The jury has deliberated and the verdict is clear: The case for apartment living as a lifestyle choice has never been stronger. The shift is being fueled by a number of factors. Many cities are seeing a shortage of apartment stock, with the national supply estimated to be about 3 million units short of demand, according to the Harvard Joint Center for Housing Studies. The peak renter Gen Y demographic is expected to reach 76 million in the near future. And the homeownership rate has declined from 69.2 percent in Q4 2004 to 65.9 percent today, with every percentage point drop corresponding to an additional boost of 1 million renter households. While these data don’t capture consumer sentiment about renting versus buying a home, a recent study does. The National Apartment Association’s (NAA’s) annual Rent vs. Own Survey shows that consumers’ increasing tendency to rethink homeownership is playing out nationally as Americans deal with their personal economic situations today with an eye on their futures.
Renting Offers Freedom, Flexibility
Increasingly, people across all age groups and in urban, suburban, and even rural communities are becoming renters. Indeed, an online survey of more than 2,100 U.S. adults conducted in November by independent research firm Harris Interactive shows that 77 percent of consumers say they think there are advantages to renting versus owning a home given the current real estate market. That figure marks the third consecutive rise in rental confidence based on this survey, which also was conducted by New York City–based Harris in 2008 and 2010 and commissioned by the NAA. In 2008 and 2010, 71 percent and 76 percent of respondents, respectively, saw advantages to renting versus owning.
According to multifamily real estate research data and analysis by Los Angeles–based consulting firm CEL & Associates, demand for rental housing at midyear 2011 reached a multidecade high while the nation’s homeownership rate again sank to a multiyear low. Freedom from expensive maintenance and repairs, attractive amenities, and greater mobility to pursue job opportunities are among the many reasons renting is increasingly the best housing choice. The 2011 Harris survey, specifically, reflected an increase from the 2010 survey in the number of adults (64 percent) who cited the additional burden of major home repairs or maintenance as the primary benefit of renting a home versus owning. More than half (55 percent) mentioned financially specific benefits such as not being affected by an unpredictable real estate marketplace, not being susceptible to foreclosure, and not having to fear increases in their mortgage rates.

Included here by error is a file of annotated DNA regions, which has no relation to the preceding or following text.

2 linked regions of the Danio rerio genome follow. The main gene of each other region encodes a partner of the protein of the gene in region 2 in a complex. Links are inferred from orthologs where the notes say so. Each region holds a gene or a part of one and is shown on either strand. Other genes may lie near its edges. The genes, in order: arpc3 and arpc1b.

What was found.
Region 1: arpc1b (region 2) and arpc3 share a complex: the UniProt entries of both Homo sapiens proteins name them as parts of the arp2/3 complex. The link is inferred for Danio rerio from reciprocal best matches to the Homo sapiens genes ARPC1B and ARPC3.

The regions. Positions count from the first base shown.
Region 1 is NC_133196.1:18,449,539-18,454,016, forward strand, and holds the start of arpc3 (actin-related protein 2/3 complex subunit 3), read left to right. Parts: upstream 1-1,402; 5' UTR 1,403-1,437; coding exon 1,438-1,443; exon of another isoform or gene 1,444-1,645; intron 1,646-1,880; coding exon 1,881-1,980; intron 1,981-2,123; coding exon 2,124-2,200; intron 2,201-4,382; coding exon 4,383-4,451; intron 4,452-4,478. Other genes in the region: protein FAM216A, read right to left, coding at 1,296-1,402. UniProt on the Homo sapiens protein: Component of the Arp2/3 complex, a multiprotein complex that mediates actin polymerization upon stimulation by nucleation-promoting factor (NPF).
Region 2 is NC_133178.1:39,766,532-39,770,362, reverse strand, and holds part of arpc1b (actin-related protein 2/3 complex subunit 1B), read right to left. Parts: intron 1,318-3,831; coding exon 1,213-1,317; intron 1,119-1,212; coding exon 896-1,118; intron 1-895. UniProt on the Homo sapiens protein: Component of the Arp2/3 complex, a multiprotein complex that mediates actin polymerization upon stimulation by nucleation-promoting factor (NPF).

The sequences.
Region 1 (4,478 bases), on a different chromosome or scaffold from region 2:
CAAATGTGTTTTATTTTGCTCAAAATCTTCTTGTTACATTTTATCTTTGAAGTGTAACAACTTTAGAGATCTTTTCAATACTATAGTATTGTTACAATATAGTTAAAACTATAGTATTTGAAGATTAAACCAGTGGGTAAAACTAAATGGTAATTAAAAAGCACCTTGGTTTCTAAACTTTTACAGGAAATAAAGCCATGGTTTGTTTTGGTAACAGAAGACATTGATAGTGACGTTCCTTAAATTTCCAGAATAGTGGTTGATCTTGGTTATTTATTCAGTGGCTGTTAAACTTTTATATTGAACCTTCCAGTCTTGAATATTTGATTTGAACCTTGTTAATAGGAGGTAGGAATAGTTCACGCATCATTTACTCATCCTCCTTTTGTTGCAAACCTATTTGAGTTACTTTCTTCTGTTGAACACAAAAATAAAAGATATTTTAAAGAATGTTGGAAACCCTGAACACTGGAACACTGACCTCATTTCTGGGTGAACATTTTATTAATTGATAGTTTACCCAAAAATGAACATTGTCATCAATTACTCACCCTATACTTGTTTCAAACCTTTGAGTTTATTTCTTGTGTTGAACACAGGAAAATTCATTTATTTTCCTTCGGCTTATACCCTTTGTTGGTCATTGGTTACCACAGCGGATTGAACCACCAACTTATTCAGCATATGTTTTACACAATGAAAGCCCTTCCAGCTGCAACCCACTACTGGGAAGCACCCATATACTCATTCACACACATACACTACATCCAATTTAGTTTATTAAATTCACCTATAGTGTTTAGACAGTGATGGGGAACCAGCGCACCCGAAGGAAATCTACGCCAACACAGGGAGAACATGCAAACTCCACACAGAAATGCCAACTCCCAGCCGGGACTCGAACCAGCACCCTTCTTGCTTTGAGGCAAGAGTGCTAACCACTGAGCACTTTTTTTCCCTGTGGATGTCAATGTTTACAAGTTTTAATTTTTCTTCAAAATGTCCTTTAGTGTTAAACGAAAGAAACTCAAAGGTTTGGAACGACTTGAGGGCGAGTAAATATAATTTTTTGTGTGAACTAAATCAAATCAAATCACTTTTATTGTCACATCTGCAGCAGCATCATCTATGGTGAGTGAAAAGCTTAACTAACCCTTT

The survey’s overall findings mirror what our members are seeing throughout the country, especially in areas of the nation that are experiencing the first signs of economic recovery.
The simple fact remains that in a bad economy, people must make whatever changes necessary to improve their situation, especially if they’ve lost their jobs. Sometimes this might mean moving to another city where there is more opportunity, and if you’re tied to a mortgage, you don’t have the same ease of mobility as you do if you lease your home.
Learning From Past Mistakes
Today’s first-time renters, referred to as Millennials (ages 18 to 34), are making their housing decisions based on learning from mistakes made by their parents or friends. These residents acknowledge that renting an apartment is not just an alternative, but the right choice for them and their peers.
The Harris survey shows that, among all adults, 60 percent of renters plan to continue to rent the same residence or rent (not buy) a new residence within the next year, while only 14 percent plan to buy a home. Forty percent said they plan to rent for the next five years or more.
The choice to continue renting isn’t surprising when one considers the financial instability many homeowners feel in today’s economic climate. In fact, a resounding majority—94 percent—of the Harris survey respondents feel that the financial security of homeowners is more or equally affected by the current state of the housing market than is the financial security of renters.
In the face of this instability, the changing economy, and a struggling job market, policymakers must find new ways to drive sustainable, long-term growth. The role of the housing market is integral to that discussion. It’s critical that rental housing and homeownership be considered equal partners in any solutions.
Americans should think carefully about their housing options. If our nation has learned one thing in the past few years, it’s that buying a house is not necessarily synonymous with financial security, stability, and peace of mind. Finding an affordable home that makes us feel secure and allows us to pursue our hopes and dreams is the ultimate quest. Apartment living has been and continues to be a central strategy for reaching those goals.
Douglas S. Culkin, CAE, is the president and CEO of the National Apartment Association, based in Arlington, Va.